BWW Blog: Some Thoughts On Artistic Risk
Being a part of a live theatre process is dangerous stuff. Dangerous, personally, in somewhat obvious ways (as previously discussed here) for actors and those choosing the profession as their remunerative occupation.
I am sure, also, it is not difficult to imagine how it can also be dangerous for producers. Particularly those of us who choose to remain in the not-for-profit arena. This means that it is unusual a production will recoup its investment in earned revenue alone. And the budget is tight.
For stage directors, though, the danger lies in at least two very real potential pitfalls. As I was toasting our Taming of the Shrew actors Friday night during our post-opening reception with our audience, I mentioned how important I thought it was to have a care of the play which then might lead to a specific concept in which to address the story - a concept which will have become personal to the director and therefore hopefully to the audience, who are local. This conceptualizing is pure theory, imagined only in solitude. Then the designers enter, with the producer requesting to spend less, and then the actors speaking in time and space with their individual skills.
If, then, what has been imagined in solitude finds resonance with everyone above (25 people if we use our current Shrew production as an example), the most important component still has not entered the room - the audience. They tell us everything, and I don't mean commentary after performances. As humans we can feel the room shift, our breathing join, our laughter gather momentum, our care increase.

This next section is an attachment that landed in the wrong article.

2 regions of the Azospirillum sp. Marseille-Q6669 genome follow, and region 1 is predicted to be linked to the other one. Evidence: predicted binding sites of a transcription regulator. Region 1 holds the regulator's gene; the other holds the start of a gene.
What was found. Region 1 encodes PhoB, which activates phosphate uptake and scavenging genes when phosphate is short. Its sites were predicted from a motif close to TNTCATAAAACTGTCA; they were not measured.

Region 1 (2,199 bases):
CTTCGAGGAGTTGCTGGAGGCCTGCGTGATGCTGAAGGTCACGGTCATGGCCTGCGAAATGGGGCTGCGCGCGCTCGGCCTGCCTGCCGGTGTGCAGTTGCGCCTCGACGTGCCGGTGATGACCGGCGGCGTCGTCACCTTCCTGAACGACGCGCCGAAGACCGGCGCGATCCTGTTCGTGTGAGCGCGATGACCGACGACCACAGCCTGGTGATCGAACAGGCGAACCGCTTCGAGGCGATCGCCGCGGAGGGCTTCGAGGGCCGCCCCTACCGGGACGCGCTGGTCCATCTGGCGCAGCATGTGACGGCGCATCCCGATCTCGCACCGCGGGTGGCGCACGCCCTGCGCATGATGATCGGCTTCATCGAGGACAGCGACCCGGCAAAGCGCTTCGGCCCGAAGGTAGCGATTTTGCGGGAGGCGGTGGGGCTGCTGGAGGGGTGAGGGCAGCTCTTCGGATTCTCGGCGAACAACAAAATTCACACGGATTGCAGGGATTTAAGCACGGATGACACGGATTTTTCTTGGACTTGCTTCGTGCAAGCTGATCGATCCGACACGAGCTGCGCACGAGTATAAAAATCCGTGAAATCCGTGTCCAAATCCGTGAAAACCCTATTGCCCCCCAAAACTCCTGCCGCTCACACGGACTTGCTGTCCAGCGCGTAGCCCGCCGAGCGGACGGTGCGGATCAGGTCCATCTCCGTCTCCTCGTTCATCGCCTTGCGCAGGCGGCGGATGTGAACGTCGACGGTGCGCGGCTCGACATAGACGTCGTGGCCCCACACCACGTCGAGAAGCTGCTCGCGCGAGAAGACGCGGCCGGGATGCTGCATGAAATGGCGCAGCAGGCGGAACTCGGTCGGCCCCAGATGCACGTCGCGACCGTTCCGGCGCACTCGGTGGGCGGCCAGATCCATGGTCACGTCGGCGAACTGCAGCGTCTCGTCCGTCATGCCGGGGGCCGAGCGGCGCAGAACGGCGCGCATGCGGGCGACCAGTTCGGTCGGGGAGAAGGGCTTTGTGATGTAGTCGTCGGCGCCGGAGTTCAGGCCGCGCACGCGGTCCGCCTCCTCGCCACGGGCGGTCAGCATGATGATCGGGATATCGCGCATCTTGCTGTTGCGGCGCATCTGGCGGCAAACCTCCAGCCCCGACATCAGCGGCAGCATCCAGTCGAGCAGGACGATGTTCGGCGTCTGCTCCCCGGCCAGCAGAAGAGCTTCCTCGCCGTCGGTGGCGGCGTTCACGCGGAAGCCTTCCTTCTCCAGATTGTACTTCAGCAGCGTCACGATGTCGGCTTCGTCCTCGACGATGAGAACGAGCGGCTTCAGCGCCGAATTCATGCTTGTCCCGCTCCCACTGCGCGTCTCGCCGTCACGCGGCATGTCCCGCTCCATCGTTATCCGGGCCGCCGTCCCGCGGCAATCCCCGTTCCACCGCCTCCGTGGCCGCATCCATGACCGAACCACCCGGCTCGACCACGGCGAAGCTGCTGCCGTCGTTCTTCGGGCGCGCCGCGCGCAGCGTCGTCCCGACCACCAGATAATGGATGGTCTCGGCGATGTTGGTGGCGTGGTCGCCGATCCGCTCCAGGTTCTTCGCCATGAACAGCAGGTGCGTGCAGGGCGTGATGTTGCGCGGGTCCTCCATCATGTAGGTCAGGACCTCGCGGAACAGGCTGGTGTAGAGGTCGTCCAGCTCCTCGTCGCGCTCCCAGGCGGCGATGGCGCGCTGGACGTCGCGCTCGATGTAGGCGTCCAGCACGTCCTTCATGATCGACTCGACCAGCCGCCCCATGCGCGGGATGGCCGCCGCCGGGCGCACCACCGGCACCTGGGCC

With Shakespeare, in particular, and even more dangerously, with his comedies, we find ourselves standing before strangers trying to be funny.
If you ever wondered why Broadway shows try out in the regional theatres and then in New York for months or years, this is why. The audience commits the artists or influences change. Not-for-profit theatre companies don't have that luxury in most cases.
Equally dangerous is the exposing of one's self as a director, which can be far more intimate than acting on stage. The final piece has had every component touched by the director, influenced or approved by the director, fought for and dreamt of by the director.
So it is with Tennessee Shakespeare Company's Taming of the Shrew, a production that uses no other production - stage, film, or otherwise - as inspiration or foundation. Yet it relies heavily on what we imagine to be an Elizabethan spirit of play, improvisation, and inquiry. The audience tells us each night how genuinely funny the story is, but they also tell us their thoughts regarding the issues of gender, race, and wealth. Buried not deeply in the story is an embracement of social change that seeks equality for all.
I know this will not be true for all audience members. Some have already told me directly they do not like the ending, though few have to articulate why. They insist they will think about it and get back to me. This, as a director, short of the patron attempting to articulate his/her thoughts or feelings at that moment, is my own litmus test for success.